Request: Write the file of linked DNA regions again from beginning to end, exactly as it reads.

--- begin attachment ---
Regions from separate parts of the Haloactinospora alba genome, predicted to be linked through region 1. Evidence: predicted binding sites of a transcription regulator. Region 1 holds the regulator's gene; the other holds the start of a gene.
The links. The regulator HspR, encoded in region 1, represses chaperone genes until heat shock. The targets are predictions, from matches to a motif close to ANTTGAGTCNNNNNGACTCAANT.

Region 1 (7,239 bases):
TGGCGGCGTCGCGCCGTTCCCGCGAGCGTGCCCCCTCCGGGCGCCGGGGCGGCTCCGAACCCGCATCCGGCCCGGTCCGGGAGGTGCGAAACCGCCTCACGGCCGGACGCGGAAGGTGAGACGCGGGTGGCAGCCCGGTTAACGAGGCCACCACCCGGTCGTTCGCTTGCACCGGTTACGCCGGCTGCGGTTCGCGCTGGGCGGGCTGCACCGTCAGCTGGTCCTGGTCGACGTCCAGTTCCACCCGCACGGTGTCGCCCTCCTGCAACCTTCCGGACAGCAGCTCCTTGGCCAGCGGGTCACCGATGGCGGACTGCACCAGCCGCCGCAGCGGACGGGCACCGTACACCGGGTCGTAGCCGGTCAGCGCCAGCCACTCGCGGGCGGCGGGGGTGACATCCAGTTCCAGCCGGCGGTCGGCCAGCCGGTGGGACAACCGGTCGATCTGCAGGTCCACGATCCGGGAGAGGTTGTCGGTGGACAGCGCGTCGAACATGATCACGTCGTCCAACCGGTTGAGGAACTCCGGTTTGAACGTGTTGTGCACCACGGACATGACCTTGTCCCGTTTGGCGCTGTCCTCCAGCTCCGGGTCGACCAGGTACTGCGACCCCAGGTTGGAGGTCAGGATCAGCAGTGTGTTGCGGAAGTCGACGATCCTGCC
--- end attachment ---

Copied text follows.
Regions from separate parts of the Haloactinospora alba genome, predicted to be linked through region 1. Evidence: predicted binding sites of a transcription regulator. Region 1 holds the regulator's gene; the other holds the start of a gene.
The links. The regulator HspR, encoded in region 1, represses chaperone genes until heat shock. The targets are predictions, from matches to a motif close to ANTTGAGTCNNNNNGACTCAANT.

Region 1 (7,239 bases):
TGGCGGCGTCGCGCCGTTCCCGCGAGCGTGCCCCCTCCGGGCGCCGGGGCGGCTCCGAACCCGCATCCGGCCCGGTCCGGGAGGTGCGAAACCGCCTCACGGCCGGACGCGGAAGGTGAGACGCGGGTGGCAGCCCGGTTAACGAGGCCACCACCCGGTCGTTCGCTTGCACCGGTTACGCCGGCTGCGGTTCGCGCTGGGCGGGCTGCACCGTCAGCTGGTCCTGGTCGACGTCCAGTTCCACCCGCACGGTGTCGCCCTCCTGCAACCTTCCGGACAGCAGCTCCTTGGCCAGCGGGTCACCGATGGCGGACTGCACCAGCCGCCGCAGCGGACGGGCACCGTACACCGGGTCGTAGCCGGTCAGCGCCAGCCACTCGCGGGCGGCGGGGGTGACATCCAGTTCCAGCCGGCGGTCGGCCAGCCGGTGGGACAACCGGTCGATCTGCAGGTCCACGATCCGGGAGAGGTTGTCGGTGGACAGCGCGTCGAACATGATCACGTCGTCCAACCGGTTGAGGAACTCCGGTTTGAACGTGTTGTGCACCACGGACATGACCTTGTCCCGTTTGGCGCTGTCCTCCAGCTCCGGGTCGACCAGGTACTGCGACCCCAGGTTGGAGGTCAGGATCAGCAGTGTGTTGCGGAAGTCGACGATCCTGCC